• The BaptistWay lesson for Nov. 10 focuses on 1 Peter 4:12-5:11.
A summary of suffering (1 Peter 4:12-19)
The theme of suffering is prevalent throughout 1 Peter. It often is mentioned in a general sense because 1 Peter was written to many different communities. More important than suffering are certain perspectives summed up in 4:12-19 a Christian can have toward suffering. During suffering Peter exhorts his readers to remember: 1) their union with Christ (v. 13); 2) the coming revelation of Christ’s glory (v. 13); 3) the blessedness that comes with suffering (v. 14); 4) that suffering can bring glory to God (v. 14); 5) their suffering is different from lawbreakers (v. 15); 6) there is no shame in suffering for Christ (v. 16); and 7) suffering should not diminish your faithfulness to God (v. 19).
Perhaps this last item is the most applicable if we are looking to apply these words with tangible action. The lofty theology in the other points is important and necessary, but this seventh item answers the “so what” question that brings the Bible to life in our everyday world.
One homebound widow I visit who spent her whole life serving God through teaching Sunday school, helping with Girls in Action and supporting the WMU reminds me of what faithfulness looks like even in the midst of loneliness and loss.
After asking about current special projects, mission endeavors and offerings being carried out and chatting about life and general, she always writes a check for her tithe and another for something else church-related. I tell her the same thing every time: “That’s not why I visited,” only to hear the same response—“It’s one way I can still be of service.”
A challenge to elders (5:1-4)
Peter elaborates on what service in the face of suffering looks like for a couple of different groups in chapter 5. He addresses elders first, which are understood to be the leaders of the church. Baptists equate this term with pastors. It is a tangible reminder that leaders are not perfect and need to be held accountable.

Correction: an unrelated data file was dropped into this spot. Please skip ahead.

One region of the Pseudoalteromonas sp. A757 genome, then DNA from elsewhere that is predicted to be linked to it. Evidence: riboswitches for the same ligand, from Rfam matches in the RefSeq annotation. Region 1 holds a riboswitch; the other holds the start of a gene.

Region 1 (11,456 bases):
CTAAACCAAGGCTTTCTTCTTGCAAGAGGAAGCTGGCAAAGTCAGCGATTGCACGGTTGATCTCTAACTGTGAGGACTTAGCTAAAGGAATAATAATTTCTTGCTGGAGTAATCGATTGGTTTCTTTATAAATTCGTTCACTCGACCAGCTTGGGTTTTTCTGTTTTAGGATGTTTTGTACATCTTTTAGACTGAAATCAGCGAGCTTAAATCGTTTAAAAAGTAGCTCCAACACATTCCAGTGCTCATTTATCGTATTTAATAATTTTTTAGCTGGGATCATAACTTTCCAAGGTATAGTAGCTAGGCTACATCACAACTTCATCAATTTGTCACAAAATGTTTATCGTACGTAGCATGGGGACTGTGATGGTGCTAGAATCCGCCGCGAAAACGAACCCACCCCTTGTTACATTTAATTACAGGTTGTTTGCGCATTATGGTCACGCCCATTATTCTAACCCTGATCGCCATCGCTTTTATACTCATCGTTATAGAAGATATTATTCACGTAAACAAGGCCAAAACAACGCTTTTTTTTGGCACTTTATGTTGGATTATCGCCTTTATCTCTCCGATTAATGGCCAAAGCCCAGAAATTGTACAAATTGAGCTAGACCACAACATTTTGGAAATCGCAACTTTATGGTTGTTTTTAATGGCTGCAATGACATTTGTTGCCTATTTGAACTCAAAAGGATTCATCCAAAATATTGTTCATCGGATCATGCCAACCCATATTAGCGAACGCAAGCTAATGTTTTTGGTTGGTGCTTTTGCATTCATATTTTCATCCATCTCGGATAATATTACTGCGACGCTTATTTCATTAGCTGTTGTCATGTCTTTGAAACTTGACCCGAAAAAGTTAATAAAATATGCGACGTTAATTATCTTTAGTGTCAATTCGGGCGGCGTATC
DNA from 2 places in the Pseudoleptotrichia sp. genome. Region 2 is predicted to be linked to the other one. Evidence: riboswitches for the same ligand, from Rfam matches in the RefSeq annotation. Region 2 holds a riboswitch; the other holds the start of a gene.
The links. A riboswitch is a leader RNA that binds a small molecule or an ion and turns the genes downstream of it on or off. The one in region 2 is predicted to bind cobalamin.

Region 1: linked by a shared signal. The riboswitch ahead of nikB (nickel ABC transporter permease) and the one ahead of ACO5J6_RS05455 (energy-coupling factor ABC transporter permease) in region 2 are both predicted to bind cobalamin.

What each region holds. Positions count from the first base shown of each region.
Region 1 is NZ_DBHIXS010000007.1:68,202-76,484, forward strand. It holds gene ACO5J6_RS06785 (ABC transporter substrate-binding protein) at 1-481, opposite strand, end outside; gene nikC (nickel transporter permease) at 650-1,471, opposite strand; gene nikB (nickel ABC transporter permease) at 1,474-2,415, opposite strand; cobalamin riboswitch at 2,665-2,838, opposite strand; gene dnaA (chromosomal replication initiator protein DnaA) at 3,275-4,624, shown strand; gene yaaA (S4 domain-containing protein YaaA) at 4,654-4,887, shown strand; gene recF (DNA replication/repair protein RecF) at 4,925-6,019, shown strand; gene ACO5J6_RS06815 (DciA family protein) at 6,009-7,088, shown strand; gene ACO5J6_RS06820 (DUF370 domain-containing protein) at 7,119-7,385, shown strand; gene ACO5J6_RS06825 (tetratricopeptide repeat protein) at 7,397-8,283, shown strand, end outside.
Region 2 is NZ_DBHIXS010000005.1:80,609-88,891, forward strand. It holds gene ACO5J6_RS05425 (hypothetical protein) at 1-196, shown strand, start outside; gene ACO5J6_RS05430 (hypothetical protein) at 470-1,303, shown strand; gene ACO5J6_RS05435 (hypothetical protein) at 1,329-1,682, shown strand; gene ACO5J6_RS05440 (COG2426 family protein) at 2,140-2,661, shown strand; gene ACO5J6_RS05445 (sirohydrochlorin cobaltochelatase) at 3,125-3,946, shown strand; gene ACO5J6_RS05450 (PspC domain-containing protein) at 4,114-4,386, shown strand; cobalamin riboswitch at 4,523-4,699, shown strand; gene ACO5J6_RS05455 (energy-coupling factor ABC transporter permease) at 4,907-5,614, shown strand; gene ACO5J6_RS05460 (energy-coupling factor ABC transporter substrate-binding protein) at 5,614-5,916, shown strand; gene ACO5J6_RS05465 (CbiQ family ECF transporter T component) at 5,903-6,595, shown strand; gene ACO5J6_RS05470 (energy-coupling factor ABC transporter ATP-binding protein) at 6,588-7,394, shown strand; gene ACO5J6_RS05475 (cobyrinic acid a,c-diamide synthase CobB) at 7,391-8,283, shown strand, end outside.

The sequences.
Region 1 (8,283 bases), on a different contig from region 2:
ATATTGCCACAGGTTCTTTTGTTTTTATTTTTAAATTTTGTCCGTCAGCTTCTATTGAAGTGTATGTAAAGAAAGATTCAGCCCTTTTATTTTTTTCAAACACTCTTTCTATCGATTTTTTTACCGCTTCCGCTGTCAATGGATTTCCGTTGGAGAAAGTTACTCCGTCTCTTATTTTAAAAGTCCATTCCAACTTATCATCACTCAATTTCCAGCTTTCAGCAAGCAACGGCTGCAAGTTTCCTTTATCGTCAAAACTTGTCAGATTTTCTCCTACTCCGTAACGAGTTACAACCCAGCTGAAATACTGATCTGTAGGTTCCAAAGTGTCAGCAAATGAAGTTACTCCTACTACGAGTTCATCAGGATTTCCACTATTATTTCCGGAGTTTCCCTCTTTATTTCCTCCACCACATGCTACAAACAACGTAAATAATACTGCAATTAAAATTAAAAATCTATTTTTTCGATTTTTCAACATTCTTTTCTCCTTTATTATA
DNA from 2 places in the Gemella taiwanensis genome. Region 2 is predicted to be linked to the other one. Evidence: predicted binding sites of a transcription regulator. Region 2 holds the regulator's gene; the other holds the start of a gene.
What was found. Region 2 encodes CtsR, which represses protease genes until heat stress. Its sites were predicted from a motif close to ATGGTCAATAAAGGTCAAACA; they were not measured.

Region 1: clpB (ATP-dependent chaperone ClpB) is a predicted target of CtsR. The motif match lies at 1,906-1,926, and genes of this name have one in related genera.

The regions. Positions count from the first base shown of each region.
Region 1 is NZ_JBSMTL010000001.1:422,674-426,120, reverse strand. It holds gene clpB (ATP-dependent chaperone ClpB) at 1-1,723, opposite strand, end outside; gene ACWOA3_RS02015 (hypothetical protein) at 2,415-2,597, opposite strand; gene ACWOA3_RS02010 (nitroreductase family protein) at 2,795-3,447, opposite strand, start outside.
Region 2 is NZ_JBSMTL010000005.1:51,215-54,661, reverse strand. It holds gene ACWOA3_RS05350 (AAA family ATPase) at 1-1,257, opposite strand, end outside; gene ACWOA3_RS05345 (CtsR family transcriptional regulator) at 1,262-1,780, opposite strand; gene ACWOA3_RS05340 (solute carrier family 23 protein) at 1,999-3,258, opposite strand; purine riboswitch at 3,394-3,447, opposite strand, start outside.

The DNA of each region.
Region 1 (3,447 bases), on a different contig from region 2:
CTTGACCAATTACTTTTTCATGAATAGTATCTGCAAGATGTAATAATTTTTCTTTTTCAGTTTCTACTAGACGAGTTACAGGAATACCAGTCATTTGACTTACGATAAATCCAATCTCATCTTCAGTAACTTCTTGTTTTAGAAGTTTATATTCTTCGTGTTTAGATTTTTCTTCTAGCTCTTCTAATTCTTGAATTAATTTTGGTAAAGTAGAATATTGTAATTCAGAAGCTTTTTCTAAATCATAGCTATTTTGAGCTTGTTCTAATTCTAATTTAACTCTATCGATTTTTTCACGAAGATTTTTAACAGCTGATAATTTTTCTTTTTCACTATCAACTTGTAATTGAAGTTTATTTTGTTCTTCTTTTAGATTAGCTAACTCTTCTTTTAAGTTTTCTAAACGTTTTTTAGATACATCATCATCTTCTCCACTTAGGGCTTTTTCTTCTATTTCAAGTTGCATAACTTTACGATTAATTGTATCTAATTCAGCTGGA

Perhaps the most powerful aspect of this address lies in the fact that Peter identifies himself in this group as he addresses it. In other words, he is saying, “I’m not asking anything of you that I do not strive to do myself.” His remarks demonstrate church leaders have some of the same struggles as ordinary people: 1) being rightly motivated (v. 2); 2) avoiding greed (v. 2); and 3) properly handling authority (v. 3).
I have to admit the first struggle mentioned above hits closest to home for me. As the pastor of a small church, I have to wear many hats. After Sunday school, worship, preaching, mingling and finally eating lunch with family, I rarely want to do anything else.
Visiting homebound people with deacons, speaking at our nursing home service or attending a committee meeting rarely rank high on my list on these days. I was told by one mentor that in order to get things done you sometimes have to divide tasks in your mind into things you want to do and things you get paid to do.
Perhaps this is helpful in getting me through the day, but it fails to meet Peter’s imperative to “be shepherds of God’s flock that is under your care … not because you must, but because you are willing” (v. 2).
A challenge to all (5:5-9)
And what about everyone else? Don’t worry, Peter leaves no one out: “All of you clothe yourself with humility toward one another” (v. 5). Humility is the chief characteristic behind all else mentioned in 5:5-9. It enables believers to surrender all anxiety to the Lord (v. 7), to control themselves with alertness to temptation (v. 8), to resist the devil and to stand firm in the faith (v. 9).
Leaders, followers and people in between the two roles need humility to function together as a church. I decided God might be calling me to some kind of church vocation before graduating high school. I’ll never forget the summer before I left to go to college when my Sunday school teacher called me and asked me to stop by his house. When I did, he led me into his bedroom, instructed me to take off my shoes and proceeded to wash my feet with a towel and a bowl of water.
My first reaction mirrored Peter’s when Jesus offered to do this for him. I jerked back, feeling embarrassed and undeserving, emphatically saying “No!” My teacher insisted, saying this was his way of affirming me and God’s call on my life.
This was much more than an affirmation. It was both a lesson and example in humility. If I don’t model this kind of humility as a leader, then I can’t expect everyone else in my care to understand its value.
The result (5:10-11)
What happens when these challenges are taken seriously in the face of suffering? Peter says “the God of all grace … after you have suffered a little while, will himself restore you and make you strong, firm and steadfast” (v. 10).
Suffering must not diminish our faithfulness to God because it is only temporary.